Teachers open the door but you must walk through it yourself.

Teachers open the door but you must walk through it yourself. – Chinese Proverb

walk out the door

The teacher opened the door, but are you willing to walk through it and see what is out there?

What does that mean?
The world is a big place. There are many things to do, and many places to visit. But what if you don’t know about it, or have fears or worries about what you do know?

This is where a teacher can be helpful. They have been outside your limited world. They have seen, done, and learned things you don’t know or understand.

The teacher can help you understand, and help you calm your fears. They can point out where and when to be cautious, and when and where to let go and have fun.

But after the teacher has taught you, it’s up to you to actually go out and do it. The teacher has opened the door, but only you can take the step through the door.

Why is taking the walk through the door important?
To me, learning from a teacher is fine, but it has the same limitations as looking out a window. Yes you can see much, but you can’t really experience it. That may be a good thing when watching tigers or sharks, windows are quite useful in those circumstances.

But for most things, book learning and viewing through a window are just a glimpse of what is there for you to experience. A smell instead of a taste. A bit of mist, instead of the full sea spray. You can read about sailing, but nothing is the same as standing on a heaving deck while hoisting a sail.

And that walk through the door opens up so many other experiences. The recollections of your experience will come back the next time you read a book about the sea (think Melville or Hemingway). Even TV shows have a greater impact when you have experienced some of the subject matter, instead of just reading about or listening to a teacher.

Just remember, we don’t have to walk through the door. We may find out something we thought would be fun really isn’t all that interesting. It’s fine to decline to cross the threshold. But we must also realize that it is our choice and our responsibility to choose to walk, or to not walk thru the door.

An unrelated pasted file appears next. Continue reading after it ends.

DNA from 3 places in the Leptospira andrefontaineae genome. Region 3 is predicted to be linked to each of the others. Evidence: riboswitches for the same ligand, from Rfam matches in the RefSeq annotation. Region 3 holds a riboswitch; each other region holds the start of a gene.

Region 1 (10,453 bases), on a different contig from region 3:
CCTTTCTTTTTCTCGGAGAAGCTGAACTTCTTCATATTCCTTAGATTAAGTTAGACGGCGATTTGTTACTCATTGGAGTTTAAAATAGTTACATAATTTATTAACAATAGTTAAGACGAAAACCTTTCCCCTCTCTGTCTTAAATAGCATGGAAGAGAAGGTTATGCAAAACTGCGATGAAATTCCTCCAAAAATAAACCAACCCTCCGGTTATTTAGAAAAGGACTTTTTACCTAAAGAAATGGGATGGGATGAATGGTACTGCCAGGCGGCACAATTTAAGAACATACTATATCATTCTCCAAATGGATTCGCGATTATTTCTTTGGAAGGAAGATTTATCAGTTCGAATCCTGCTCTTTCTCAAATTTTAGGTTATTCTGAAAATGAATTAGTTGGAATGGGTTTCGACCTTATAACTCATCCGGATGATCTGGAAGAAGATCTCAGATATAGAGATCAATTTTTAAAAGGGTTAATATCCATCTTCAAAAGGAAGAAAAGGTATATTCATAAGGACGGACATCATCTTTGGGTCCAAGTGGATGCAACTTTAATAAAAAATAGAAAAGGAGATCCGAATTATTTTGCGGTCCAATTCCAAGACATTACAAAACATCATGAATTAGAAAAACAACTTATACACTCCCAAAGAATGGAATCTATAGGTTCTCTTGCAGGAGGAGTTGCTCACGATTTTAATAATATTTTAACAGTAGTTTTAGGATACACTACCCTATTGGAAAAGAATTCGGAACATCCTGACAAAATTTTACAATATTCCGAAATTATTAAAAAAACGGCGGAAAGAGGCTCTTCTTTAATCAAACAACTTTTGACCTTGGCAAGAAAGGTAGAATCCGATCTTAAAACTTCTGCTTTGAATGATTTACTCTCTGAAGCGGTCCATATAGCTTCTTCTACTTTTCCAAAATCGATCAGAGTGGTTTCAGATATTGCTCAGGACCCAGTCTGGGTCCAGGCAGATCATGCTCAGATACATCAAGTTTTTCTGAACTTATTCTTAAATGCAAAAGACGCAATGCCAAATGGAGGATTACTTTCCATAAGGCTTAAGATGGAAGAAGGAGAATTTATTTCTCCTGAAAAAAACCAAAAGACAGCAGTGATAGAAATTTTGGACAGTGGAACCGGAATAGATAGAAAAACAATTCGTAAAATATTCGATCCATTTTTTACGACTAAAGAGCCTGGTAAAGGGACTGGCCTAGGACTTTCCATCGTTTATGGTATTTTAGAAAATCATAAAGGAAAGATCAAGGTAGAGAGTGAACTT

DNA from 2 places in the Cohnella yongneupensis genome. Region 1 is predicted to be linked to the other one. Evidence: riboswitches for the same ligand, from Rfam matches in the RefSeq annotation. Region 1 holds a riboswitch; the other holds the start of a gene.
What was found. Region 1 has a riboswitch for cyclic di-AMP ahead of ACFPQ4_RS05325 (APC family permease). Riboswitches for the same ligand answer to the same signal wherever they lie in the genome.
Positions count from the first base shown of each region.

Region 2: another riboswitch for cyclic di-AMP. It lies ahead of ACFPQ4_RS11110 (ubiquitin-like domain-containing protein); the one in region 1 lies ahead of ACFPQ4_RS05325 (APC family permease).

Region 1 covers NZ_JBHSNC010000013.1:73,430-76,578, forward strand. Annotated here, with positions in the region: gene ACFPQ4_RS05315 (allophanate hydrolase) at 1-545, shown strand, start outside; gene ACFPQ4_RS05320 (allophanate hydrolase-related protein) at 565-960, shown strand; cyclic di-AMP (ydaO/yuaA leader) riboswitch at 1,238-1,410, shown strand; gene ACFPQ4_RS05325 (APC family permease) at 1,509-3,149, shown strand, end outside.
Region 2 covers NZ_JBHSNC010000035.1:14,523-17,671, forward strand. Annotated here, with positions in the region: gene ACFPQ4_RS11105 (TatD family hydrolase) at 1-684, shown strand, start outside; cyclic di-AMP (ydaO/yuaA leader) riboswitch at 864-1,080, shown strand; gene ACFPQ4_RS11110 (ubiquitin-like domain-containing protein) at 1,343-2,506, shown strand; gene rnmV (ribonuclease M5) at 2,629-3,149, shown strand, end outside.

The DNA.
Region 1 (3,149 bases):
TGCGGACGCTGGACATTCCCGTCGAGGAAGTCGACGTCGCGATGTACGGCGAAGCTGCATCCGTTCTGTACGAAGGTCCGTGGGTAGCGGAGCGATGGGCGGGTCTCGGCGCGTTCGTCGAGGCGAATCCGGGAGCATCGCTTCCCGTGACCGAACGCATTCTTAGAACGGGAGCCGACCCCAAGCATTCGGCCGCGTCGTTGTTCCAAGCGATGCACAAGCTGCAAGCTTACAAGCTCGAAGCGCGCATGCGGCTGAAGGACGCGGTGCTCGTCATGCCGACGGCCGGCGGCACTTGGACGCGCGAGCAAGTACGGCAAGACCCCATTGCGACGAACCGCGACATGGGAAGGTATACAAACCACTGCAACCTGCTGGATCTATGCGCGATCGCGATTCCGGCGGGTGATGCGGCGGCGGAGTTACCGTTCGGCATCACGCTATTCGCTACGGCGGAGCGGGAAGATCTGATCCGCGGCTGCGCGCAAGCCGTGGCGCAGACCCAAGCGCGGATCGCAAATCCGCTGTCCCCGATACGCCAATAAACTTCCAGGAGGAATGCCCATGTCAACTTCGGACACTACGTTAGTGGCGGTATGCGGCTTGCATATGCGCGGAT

Where can I apply this in my life?
How you apply this quote to your life very much depends on how much you get outside. Not outside as in the great outdoors, but how often you leave your comfort zone. How often to you try something new? How often do you find out about new things and give them a try?

If you do it a lot, you are probably already living the quote fairly well, at least in some parts of your life. What about the other parts of your life? Do you try new food? Do you travel? Do you try new games? Do you go new places in town? Do you make new friends? There are many different doors in our lives, right?

By nature, humans are uneven. We excel at some things, but not at others. There are probably areas where you don’t even wait for a teacher to open the door, but instead, kick it open yourself and charge through. There are probably a few other places where you are much more likely to just look out the window.

For me, climbing things has always been a kick-the-door-open kind of thing. Whether it was trees, rocks, cliff faces (small ones), I rarely hesitate. On the other hand, I am very particular about food. Some people love to try new things, whereas I rarely do. That’s just me being uneven. How about you?

What doors could you walk through more often? What could you do, but choose not to? Is there a reason, or have you just made a habit of not doing? Do you want to change any of these habits? What would you like to do, rather than just learn or hear or smell?

The choice is yours, and you can always choose to reverse yourself if you don’t like what is happening. Part of being educated is noticing what happened and taking a moment to consider (or reconsider) what you did, and if you are willing to do it again. Sometimes once is enough, right?

A new week awaits, what are you interested in doing? What doors will you open and walk through?

From: Twitter, @Sports_HQ
confirmed at : kind of pointless to try to source a ‘traditional’ proverb, right?
photo by Georgie Pauwels

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